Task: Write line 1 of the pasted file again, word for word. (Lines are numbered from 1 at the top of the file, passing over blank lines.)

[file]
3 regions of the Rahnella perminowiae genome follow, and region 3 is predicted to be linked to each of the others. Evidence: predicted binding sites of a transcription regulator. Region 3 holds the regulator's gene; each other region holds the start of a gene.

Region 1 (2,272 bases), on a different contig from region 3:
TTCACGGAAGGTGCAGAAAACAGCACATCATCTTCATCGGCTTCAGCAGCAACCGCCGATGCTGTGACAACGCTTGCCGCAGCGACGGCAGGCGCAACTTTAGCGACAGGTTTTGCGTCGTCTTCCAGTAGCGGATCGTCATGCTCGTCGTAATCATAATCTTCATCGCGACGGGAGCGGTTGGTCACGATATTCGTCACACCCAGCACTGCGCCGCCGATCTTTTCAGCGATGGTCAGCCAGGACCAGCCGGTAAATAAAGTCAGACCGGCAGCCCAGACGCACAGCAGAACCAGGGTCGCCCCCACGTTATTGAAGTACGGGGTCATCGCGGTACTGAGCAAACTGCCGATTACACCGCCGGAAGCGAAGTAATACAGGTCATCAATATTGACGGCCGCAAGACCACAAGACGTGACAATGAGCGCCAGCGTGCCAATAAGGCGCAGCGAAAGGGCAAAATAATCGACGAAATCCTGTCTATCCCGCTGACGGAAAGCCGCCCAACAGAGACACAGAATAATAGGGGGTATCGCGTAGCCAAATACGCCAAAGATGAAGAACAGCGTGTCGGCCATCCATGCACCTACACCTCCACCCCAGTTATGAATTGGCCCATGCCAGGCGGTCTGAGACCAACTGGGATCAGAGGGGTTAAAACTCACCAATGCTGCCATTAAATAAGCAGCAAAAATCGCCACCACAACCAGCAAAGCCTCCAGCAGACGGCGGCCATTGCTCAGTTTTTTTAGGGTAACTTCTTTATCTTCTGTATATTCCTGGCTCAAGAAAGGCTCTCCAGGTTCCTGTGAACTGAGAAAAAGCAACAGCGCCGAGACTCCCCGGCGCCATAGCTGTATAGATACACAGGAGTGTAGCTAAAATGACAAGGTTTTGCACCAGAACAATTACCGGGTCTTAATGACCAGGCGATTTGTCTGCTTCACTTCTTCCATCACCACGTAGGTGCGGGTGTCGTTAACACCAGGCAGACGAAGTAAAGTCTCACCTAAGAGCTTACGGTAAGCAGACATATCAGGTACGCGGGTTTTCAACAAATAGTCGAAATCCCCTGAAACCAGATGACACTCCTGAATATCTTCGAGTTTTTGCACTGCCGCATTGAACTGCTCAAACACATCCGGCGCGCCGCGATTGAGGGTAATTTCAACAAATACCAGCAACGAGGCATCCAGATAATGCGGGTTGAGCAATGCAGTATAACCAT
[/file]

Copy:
3 regions of the Rahnella perminowiae genome follow, and region 3 is predicted to be linked to each of the others. Evidence: predicted binding sites of a transcription regulator. Region 3 holds the regulator's gene; each other region holds the start of a gene.